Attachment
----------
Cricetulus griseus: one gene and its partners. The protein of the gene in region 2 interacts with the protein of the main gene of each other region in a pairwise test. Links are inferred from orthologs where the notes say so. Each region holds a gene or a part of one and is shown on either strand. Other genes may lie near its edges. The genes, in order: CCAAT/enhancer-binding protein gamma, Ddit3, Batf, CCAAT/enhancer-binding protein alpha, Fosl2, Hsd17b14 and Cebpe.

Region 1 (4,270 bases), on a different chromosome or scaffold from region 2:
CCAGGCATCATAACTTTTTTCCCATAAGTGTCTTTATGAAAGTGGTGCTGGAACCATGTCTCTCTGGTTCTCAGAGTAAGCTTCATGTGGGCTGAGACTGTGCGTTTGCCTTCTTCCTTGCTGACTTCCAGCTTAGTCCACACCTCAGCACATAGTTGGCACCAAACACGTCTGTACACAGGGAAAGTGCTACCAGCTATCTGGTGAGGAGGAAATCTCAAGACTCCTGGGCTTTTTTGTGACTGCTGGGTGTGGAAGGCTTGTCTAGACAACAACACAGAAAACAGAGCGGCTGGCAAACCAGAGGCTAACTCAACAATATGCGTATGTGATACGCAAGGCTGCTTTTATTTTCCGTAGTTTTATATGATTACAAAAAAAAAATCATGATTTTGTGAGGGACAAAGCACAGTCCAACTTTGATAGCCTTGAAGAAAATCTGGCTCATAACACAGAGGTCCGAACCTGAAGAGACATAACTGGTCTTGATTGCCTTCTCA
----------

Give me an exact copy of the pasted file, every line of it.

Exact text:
Cricetulus griseus: one gene and its partners. The protein of the gene in region 2 interacts with the protein of the main gene of each other region in a pairwise test. Links are inferred from orthologs where the notes say so. Each region holds a gene or a part of one and is shown on either strand. Other genes may lie near its edges. The genes, in order: CCAAT/enhancer-binding protein gamma, Ddit3, Batf, CCAAT/enhancer-binding protein alpha, Fosl2, Hsd17b14 and Cebpe.

Region 1 (4,270 bases), on a different chromosome or scaffold from region 2:
CCAGGCATCATAACTTTTTTCCCATAAGTGTCTTTATGAAAGTGGTGCTGGAACCATGTCTCTCTGGTTCTCAGAGTAAGCTTCATGTGGGCTGAGACTGTGCGTTTGCCTTCTTCCTTGCTGACTTCCAGCTTAGTCCACACCTCAGCACATAGTTGGCACCAAACACGTCTGTACACAGGGAAAGTGCTACCAGCTATCTGGTGAGGAGGAAATCTCAAGACTCCTGGGCTTTTTTGTGACTGCTGGGTGTGGAAGGCTTGTCTAGACAACAACACAGAAAACAGAGCGGCTGGCAAACCAGAGGCTAACTCAACAATATGCGTATGTGATACGCAAGGCTGCTTTTATTTTCCGTAGTTTTATATGATTACAAAAAAAAAATCATGATTTTGTGAGGGACAAAGCACAGTCCAACTTTGATAGCCTTGAAGAAAATCTGGCTCATAACACAGAGGTCCGAACCTGAAGAGACATAACTGGTCTTGATTGCCTTCTCA